A dark light rail platform at SeaTac Airport during a service disruption.
Passengers wait at Airport Station during an unscheduled service disruption on July 12, 2023 with incorrect information displayed on arrival screens. (Doug Trumm)

It’s looking like an October launch for real-time Link arrivals — after a hectic month of maintenance-related service disruptions.

One lament Link light rail riders have long had is the lack of real-time arrival information for trains. This lack is felt most acutely during service disruptions that lessen frequencies, like Sound Transit is in the midst of right now with “Future Ready” work in the Rainier Valley. Arrival information took a hit during the disruption since Sound Transit has not published an exact schedule during the revision and transit apps, which many riders rely on under normal circumstances, stopped displaying reliable estimates of next arrivals. While help is on the way, it won’t be in time for riders waiting it out through this current batch of maintenance work.

Sound Transit does have a project in the works that should finally provide real-time arrival information on display screens in light rail stations and online, dubbed the “Passenger Information Management System” or PIMS. The Urbanist outlined the agency’s soft launch of the PIMS program in May. That soft launch turned up some kinks and glitches, such as skipping the most immediate arrival times and instead listing ones farther into the future. As a result, the agency eventually turned off display screens in stations so as not to confuse riders.

While a project website had raised hopes that PIMS would go live in light rail stations by August, Sound Transit spokesperson John Gallagher confirmed in an email that the rollout would be delayed, and the website now says that September 30 would be earliest for real-time arrival screens to display accurate trip data at Link stations.

“We won’t have real-time arrival information during the current disruption,” Gallagher said. “We turned it off during PIMS testing because a previous code release in mid-July prevented the next several trains from displaying on wayside signage, and what would display was the next train coming in 30 minutes, 38 minutes, 46 minutes, etc. despite the fact that there were actually three trains arriving prior to that 30-minute mark. We made a decision to turn off arrival predictions until a fix could be implemented.”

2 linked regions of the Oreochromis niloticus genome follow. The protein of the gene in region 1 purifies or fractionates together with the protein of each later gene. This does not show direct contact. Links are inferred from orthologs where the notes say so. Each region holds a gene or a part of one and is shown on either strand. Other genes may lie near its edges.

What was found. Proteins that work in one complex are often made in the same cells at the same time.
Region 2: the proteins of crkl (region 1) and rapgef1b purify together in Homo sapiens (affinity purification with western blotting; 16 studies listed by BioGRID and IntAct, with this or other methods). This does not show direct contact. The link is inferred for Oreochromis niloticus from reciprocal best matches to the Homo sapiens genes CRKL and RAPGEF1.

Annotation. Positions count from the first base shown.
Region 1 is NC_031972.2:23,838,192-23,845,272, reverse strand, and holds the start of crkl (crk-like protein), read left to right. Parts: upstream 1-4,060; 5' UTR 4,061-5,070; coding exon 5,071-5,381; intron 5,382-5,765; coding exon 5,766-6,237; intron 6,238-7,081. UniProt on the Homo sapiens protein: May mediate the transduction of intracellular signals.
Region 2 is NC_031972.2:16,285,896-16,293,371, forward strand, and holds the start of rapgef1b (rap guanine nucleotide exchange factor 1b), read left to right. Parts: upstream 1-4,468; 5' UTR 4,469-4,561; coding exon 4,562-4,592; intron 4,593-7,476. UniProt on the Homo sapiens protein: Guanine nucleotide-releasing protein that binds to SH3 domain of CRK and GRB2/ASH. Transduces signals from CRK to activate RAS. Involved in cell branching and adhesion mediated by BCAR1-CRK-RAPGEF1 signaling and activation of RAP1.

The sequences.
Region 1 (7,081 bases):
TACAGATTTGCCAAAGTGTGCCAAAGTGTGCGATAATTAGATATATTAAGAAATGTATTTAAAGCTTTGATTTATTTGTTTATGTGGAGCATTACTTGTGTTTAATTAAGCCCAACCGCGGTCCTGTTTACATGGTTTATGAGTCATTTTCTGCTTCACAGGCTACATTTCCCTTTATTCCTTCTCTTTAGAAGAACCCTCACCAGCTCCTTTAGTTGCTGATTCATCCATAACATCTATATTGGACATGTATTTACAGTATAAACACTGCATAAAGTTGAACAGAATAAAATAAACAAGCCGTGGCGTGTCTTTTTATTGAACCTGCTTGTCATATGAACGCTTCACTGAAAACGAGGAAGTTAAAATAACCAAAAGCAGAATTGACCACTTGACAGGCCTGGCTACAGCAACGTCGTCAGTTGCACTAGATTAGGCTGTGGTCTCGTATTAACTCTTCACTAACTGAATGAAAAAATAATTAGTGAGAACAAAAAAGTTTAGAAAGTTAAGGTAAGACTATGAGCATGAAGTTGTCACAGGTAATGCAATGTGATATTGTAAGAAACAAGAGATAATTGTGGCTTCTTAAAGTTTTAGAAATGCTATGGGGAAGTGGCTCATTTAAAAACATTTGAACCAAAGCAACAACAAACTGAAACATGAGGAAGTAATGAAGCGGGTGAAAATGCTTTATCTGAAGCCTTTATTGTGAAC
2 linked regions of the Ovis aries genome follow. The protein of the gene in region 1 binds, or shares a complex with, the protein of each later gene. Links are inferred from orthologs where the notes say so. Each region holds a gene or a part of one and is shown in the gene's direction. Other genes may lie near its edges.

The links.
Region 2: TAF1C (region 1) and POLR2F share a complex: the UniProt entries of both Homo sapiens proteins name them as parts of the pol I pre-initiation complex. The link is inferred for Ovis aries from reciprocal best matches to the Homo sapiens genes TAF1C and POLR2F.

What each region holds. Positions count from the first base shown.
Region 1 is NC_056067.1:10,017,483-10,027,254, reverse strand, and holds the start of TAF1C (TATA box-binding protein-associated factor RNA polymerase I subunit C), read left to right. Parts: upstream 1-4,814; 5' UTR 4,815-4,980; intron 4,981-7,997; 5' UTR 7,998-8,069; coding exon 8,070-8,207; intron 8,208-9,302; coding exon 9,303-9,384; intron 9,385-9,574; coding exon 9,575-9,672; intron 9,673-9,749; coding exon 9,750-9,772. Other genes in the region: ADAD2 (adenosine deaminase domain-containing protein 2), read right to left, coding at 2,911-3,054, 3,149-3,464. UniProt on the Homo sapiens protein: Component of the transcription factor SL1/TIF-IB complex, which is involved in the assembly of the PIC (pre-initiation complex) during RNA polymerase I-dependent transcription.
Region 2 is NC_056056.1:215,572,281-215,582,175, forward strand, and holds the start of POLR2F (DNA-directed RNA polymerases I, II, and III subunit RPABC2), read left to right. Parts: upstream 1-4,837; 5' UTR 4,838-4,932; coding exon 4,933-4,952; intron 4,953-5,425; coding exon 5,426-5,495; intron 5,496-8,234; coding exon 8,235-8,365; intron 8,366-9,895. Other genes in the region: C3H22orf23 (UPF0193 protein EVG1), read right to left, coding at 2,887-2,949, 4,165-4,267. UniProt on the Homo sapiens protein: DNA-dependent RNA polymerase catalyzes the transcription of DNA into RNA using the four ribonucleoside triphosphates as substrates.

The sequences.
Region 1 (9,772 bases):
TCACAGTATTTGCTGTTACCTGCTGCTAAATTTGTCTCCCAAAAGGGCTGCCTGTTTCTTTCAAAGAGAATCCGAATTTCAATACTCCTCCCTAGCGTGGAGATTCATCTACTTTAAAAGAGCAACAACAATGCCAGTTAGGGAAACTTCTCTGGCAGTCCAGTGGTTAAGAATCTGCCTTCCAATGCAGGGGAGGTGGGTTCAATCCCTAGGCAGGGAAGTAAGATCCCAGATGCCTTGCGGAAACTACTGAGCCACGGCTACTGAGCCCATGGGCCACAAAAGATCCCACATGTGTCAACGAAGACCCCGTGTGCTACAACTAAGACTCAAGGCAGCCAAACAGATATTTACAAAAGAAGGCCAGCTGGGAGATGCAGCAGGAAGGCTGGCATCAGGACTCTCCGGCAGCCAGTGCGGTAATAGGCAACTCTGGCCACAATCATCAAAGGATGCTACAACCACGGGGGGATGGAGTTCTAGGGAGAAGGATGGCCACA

The agency does hope to have a fix soon.

“Another code release occurred on August 15 and early indications are that this problem was resolved, but we’re not going to resume testing until the current single tracking is completed in mid-September,” Gallagher said. “We expect to be able to turn back on arrival predictions shortly after the single-tracking is completed next month.”

While the imminent arrival of real-time information is good news, many riders were quick to point out that such information would have been ideal to have during the current service disruption that is cutting into frequencies. Sound Transit is promising only 15-minute frequencies during the Rainier Valley station tile work that is scheduled to last until September 17, and that makes light rail hard to rely on when no reliable schedule or real-time arrival information is available. It’s often a miserable experience for riders, who see longer waits and more crowding.

“Today was my first time on Link in a while and, wow… the glacial headways combined with the utter lack of passenger information. It didn’t feel like an urban metro system,” tweeted Mark Ostrow (@qagggy), who is a safe streets advocate and boardmember at Seattle Neighborhood Greenways.